Author: Kavita Sanghvi
Have you ever wondered how we select our clothes? Well, most often we step inside a showroom, observe the mannequin, try the particular outfit and voilà it is in our shopping bag if it complements us but have we ever checked the fabric first? Have we ever questioned its physical and chemical properties? How many of us can name all the fabrics around us and list the purpose of its usage? Do we know if it’s chiffon, Georgette, brocade, nylon, silk, Terrycloth, flannel or muslin?
I asked a simple question to my students, “What is material used to make your uniform?” Most of them said cotton but was it only cotton? No, it had polyester in a particular ratio. So, thus began the process of ‘Let’s Drape our fabrics’.
The lesson was designed with the following teaching objectives:
a. To introduce the history of fabrics to students.
b. To enable students to differentiate between varieties of fabrics.
c. To enable students to test the fabrics for varied properties.
d. To motivate students to create their own product using varieties of fabrics.
The learning outcomes were designed as follows:
Students should be able to:
a. elaborate on the history of fabrics.
b. differentiate on the varieties of fabrics.
c. test the different fabrics to understand their physical and chemical properties.
d. categorize fabrics for its different uses based on their properties.
e. reuse old fabrics to design an article of use.
We began the lesson with simple experiments where the teacher hands out varieties of fabrics to the students and asks them to identify them based on the texture. https://www.thoughtco.com/history-of-fabrics-4072209. They solve a worksheet on ‘Match the exhibit to the name of the fabric’. The teacher orients the students on the history of the fabrics and helps them differentiate between cloth and fabric. https://www.britannica.com/topic/textile.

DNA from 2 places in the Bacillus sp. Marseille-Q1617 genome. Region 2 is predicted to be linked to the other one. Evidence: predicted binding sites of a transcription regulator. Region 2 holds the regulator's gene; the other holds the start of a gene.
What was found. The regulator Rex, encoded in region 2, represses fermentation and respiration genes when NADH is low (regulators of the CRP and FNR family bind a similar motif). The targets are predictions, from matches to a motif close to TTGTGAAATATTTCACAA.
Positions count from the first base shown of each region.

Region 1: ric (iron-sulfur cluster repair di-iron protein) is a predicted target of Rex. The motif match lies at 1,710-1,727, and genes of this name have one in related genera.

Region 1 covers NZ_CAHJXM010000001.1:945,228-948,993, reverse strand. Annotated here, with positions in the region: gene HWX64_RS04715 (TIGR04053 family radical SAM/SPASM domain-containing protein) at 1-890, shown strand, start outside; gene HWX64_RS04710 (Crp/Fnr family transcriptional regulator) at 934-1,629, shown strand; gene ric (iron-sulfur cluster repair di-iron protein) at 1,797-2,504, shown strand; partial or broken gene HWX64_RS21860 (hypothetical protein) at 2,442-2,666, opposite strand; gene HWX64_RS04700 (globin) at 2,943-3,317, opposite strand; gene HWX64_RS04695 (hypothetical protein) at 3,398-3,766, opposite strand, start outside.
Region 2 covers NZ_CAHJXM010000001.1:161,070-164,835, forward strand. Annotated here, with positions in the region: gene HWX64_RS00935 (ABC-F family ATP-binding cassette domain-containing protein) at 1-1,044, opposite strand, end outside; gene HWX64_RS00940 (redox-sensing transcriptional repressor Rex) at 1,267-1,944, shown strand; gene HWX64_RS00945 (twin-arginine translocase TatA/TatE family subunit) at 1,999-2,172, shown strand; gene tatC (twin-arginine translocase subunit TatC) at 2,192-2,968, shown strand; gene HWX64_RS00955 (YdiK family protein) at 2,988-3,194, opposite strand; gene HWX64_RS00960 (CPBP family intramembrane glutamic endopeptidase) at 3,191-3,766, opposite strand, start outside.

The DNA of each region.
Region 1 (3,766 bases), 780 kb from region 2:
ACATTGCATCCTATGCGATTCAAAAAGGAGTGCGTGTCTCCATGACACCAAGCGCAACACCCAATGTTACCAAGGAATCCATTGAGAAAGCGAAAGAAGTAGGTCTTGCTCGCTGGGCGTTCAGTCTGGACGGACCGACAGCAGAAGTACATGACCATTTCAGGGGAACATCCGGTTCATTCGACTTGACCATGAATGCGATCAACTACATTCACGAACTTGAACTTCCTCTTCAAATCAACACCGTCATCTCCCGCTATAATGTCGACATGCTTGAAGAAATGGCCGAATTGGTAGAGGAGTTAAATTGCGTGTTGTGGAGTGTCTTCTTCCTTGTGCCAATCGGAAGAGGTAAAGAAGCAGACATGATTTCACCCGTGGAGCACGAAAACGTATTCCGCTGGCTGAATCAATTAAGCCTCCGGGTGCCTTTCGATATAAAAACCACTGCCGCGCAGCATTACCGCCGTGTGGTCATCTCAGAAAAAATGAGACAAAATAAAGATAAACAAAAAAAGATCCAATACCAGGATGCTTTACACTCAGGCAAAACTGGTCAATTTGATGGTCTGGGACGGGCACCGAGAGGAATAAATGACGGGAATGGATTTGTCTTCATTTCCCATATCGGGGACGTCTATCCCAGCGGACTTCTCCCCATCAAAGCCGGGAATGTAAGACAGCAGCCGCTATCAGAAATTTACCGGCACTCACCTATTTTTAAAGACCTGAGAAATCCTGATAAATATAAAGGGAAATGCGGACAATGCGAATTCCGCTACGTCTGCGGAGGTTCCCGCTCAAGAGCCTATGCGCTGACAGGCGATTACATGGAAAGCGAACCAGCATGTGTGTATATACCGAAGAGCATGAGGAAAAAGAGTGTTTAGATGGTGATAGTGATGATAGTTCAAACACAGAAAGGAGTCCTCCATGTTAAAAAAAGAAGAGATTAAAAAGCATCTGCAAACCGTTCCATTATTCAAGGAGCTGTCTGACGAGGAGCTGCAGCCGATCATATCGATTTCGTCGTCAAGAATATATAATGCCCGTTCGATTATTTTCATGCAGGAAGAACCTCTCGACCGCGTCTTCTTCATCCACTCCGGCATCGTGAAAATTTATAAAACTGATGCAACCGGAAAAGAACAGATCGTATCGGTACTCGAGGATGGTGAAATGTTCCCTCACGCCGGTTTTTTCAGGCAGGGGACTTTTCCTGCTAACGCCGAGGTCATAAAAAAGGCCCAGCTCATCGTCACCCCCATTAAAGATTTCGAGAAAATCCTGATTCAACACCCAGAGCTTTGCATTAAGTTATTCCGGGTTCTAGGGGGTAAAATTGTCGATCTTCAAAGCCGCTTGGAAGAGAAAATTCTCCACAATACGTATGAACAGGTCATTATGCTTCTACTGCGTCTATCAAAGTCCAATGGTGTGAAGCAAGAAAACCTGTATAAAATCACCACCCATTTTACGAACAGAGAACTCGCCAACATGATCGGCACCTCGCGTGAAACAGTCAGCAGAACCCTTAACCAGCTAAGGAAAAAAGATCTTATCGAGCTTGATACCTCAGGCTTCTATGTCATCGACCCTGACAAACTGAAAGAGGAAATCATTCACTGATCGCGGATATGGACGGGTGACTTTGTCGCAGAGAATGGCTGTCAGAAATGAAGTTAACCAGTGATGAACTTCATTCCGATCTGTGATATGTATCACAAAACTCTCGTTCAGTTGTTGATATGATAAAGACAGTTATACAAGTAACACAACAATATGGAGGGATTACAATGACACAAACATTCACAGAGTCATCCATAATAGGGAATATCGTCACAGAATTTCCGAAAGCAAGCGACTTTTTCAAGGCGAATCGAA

Students are divided into groups and handed a particular fabric and asked to research on the fabric. 1. Origin 2. Properties – Physical & chemical 3. Uses
Students share the findings through a poster where a gallery walk is organised. Students evaluate each other’s work using a rubric.
Learning happens when there is experiential-based learning and students were encouraged to experiment on the physical and chemical properties of fabrics. The experiments were conducted on the elasticity, absorption, identifying fabric content, stain experiment and Feeling test where students recorded their observations in the journal and analysed the properties of the fabrics.
Finally, students were asked to take any one of the two types of fabric and demonstrate its use. For instance, cotton for mopping the floor. They will justify the use of cotton stating physical and chemical properties. Another example: umbrella uses nylon, polyester as these fabrics have excellent waterproofing and UV protection capabilities.
The entire learning experience was recapitulated by the students through a reflection summary in their journals and the most articulate were shared among the peers.